"I had a partner and two kids before I started taking photographs and, if not for that, I might have been lost in one of these subcultures myself. Taken drugs, acted badly, maybe even have been a rock star. I’d probably be dead by now. So photography in one sense saved my life."
Could you tell us a bit about yourself, where did you study?
When I was 16 I opted out of my school sixth form and went to Ealing School of Art. Initially I wanted to be a famous painter. Then a great art director. I suppose I still do really but I think those ships may have now sailed.
But I certainly never wanted to be a photographer. It's just that when punk happened I found myself in the right place at the right time, with a camera. Then once I’d started, I could never quite think of a reason to stop. Photography gradually drew me in and took over my life.
You recently had a two person show at Charlie Smith London, with the painter Sam Jackson, curated by Faye Dowling. Could you talk about the show and how it came about?
To be honest, you’d be far better asking the curator Faye Dowling about this. When the suggestion of doing a joint show was first mooted, I felt sure I had a handle on the shows direction but I was wrong. Faye saw a different connection in our work than was the most obvious - words written on faces (tattooed in the case of my photographs).
Maybe it was a more subtle connection, the outsider thing perhaps?
Your photography often depicts youth culture situated in dark underground night clubs, what draws you to capture these moments in club-life?
It seems rather obvious to me now but I think, when I was young, I hankered after being more like the people I photographed. Richard Avedon used to say that his portraits were more about him than the people he photographed and I think there is a bit of that in my work too.
I had a partner and two kids before I started taking photographs and, if not for that, I might have been lost in one of these subcultures myself. Taken drugs, acted badly, maybe even have been a rock star. I’d probably be dead by now.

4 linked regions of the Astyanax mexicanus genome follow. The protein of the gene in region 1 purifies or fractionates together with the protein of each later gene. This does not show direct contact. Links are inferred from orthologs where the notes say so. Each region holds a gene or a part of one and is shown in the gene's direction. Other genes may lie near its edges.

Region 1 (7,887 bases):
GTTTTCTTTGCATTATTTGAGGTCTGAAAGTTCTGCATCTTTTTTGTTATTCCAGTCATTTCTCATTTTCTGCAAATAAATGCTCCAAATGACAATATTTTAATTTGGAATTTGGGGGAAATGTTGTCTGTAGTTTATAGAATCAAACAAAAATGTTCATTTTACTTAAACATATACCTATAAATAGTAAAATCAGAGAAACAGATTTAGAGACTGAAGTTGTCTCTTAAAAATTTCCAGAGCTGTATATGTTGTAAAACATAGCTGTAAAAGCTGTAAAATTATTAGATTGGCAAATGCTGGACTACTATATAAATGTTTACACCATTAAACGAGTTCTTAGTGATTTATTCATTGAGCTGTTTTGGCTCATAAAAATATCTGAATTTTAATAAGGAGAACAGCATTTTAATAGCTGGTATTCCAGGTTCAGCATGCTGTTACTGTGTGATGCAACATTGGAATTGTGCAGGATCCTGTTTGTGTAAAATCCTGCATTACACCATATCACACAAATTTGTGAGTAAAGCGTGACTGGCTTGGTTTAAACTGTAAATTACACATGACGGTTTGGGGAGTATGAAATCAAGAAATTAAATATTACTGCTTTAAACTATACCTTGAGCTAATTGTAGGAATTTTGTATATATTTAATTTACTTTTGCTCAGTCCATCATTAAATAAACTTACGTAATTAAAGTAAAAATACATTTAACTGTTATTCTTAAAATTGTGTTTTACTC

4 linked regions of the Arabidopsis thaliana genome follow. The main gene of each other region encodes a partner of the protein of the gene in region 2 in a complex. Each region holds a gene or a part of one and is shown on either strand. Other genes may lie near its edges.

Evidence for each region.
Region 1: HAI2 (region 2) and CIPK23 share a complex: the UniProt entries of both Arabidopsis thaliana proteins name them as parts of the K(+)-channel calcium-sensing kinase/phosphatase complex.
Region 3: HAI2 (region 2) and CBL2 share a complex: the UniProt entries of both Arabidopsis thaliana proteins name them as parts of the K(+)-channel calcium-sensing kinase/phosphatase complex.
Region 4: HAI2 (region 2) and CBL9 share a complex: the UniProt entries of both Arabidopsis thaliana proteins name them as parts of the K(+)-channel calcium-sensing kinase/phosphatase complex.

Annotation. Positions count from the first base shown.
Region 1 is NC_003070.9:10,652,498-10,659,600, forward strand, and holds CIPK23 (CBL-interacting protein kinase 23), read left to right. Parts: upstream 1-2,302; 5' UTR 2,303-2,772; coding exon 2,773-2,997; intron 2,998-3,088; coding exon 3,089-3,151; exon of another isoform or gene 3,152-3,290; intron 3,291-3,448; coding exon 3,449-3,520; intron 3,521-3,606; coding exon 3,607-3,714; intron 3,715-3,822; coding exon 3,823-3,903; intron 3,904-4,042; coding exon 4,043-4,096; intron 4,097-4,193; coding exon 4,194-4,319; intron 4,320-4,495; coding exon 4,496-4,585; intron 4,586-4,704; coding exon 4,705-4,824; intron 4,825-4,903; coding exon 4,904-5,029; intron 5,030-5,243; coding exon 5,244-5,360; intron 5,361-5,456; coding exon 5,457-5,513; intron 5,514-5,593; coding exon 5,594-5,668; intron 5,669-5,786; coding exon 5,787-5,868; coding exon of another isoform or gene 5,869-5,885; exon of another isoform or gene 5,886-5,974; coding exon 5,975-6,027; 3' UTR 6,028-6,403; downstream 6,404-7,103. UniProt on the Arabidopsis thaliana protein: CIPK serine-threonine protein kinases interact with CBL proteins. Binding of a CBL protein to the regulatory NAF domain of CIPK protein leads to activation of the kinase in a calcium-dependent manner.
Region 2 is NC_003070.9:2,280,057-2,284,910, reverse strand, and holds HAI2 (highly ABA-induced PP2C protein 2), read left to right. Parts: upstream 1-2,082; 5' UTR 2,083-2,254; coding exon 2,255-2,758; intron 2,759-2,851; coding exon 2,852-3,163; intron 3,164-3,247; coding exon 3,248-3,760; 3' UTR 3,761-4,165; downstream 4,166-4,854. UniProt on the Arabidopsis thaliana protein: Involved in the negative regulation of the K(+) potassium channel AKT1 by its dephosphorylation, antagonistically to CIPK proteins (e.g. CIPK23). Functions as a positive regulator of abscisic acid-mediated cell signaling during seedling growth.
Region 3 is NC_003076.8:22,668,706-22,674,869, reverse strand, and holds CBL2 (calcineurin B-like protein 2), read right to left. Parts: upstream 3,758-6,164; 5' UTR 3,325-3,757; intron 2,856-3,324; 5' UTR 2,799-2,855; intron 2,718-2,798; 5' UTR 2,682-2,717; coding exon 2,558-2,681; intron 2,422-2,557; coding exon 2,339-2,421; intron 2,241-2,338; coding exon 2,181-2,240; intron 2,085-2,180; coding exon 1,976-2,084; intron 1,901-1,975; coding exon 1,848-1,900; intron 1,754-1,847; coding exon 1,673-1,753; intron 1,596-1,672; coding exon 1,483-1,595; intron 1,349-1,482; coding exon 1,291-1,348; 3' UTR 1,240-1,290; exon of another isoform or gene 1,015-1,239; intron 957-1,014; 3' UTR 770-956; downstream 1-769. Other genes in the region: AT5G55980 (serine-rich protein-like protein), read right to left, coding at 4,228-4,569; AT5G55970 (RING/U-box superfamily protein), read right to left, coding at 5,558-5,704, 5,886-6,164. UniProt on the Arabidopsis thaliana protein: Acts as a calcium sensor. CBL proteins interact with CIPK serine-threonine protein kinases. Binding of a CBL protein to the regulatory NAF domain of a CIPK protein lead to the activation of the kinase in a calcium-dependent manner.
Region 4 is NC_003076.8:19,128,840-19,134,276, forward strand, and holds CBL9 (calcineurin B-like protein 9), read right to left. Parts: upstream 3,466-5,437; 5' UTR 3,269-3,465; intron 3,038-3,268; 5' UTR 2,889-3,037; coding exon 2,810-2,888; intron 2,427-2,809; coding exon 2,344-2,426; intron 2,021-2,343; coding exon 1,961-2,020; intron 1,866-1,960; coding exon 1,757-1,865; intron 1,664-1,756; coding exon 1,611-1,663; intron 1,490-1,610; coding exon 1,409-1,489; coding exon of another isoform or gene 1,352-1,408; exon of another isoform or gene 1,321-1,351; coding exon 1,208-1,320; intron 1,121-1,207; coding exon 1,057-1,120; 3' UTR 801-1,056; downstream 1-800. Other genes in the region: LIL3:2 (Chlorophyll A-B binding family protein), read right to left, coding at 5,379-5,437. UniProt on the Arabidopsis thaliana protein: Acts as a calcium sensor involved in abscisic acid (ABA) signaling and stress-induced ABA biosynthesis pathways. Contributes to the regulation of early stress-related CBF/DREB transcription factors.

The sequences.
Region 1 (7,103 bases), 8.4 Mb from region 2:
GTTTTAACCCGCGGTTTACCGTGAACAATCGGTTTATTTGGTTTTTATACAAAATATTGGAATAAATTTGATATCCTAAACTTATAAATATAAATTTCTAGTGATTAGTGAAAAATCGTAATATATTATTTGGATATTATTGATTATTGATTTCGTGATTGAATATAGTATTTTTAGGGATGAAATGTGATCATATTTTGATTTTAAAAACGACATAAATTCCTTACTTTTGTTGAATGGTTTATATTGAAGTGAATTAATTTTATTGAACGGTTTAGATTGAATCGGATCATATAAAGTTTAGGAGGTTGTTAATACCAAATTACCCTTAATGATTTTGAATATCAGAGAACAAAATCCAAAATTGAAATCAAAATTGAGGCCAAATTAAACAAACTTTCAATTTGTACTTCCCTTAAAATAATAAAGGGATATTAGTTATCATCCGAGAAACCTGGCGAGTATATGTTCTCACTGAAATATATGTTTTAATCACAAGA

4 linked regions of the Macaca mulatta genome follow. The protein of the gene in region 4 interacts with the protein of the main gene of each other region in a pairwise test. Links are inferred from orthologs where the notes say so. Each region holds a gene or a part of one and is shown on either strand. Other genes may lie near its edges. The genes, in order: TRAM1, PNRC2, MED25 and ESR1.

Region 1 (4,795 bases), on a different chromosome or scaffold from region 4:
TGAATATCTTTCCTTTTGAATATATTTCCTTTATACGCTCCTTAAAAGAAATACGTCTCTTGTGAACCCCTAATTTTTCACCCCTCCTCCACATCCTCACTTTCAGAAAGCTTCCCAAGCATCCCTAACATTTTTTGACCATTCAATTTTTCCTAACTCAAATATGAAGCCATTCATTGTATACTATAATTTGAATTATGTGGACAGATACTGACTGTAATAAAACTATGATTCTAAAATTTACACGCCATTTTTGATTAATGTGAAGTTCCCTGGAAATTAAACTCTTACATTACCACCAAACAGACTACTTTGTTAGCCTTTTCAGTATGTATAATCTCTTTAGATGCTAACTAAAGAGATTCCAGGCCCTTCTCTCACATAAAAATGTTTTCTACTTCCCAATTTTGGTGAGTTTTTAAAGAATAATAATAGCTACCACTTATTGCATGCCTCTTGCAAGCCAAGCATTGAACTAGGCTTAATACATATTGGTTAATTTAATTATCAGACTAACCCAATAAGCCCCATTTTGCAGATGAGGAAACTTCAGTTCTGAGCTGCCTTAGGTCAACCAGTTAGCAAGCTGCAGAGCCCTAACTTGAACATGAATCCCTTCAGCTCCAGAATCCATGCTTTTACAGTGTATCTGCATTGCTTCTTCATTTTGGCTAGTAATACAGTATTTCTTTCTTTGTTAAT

So photography in one sense saved my life.
Tattoos often appear in your images, would you say that they are an integral part of your work?
Not really. Almost everyone has tattoos these days. Once upon a time it was a clue that people saw themselves as outsiders of some sort. The opposite is true now.
But I do like to shoot heavily tattooed people although I never focus on the tattoos themselves. These days you can see a lot very pretty faces that are covered in tattoos. It’s almost like they’re trying to mess up their looks so that people will look a little deeper. Of course, I would imagine it becomes rather counter-productive.
Tell us a bit about how you spend your day/studio routine? What is your studio like?
I have a an enormous archive, so I will spend a proportion of almost every day trying to manage and organise that. I have a lot of scanning to do and, so far, I’ve probably only scanned about 5% of it.
I’ve never had a studio. I have a background cloth nailed to the ceiling of my office and I shoot in there sometimes but no one could describe that as a studio. My inspiration is always people and places and therefore to work constantly in one place would not be ideal.
What artwork/photography have you seen recently that has resonated with you?
Next month I’m in a show in Budapest with many other photographers, some from Russia and Eastern Europe and some of them are very young. It’s called Golden Boundaries.
When I saw that work I was blown away. These are young people who are mostly photographing themselves, their friends and their families but doing it in a really beautiful, artistic way. If I’d seen that kind of work 40 years ago, I probably would never have started shooting myself.
Is there anything new and exciting in the pipeline you would like to tell us about?
Yes. I’m currently working on a monograph, which it’s been my ambition to do now for my entire career - so that I could be more like my photographic heroes. Just a book of my best photographs. Everything and anything. No other theme, just that.
It will be published in September.
All images courtesy of the artist and CHARLIE SMITH LONDON
Banner image: Psychic TV Gig | 1986
Publish Date: 23/11/17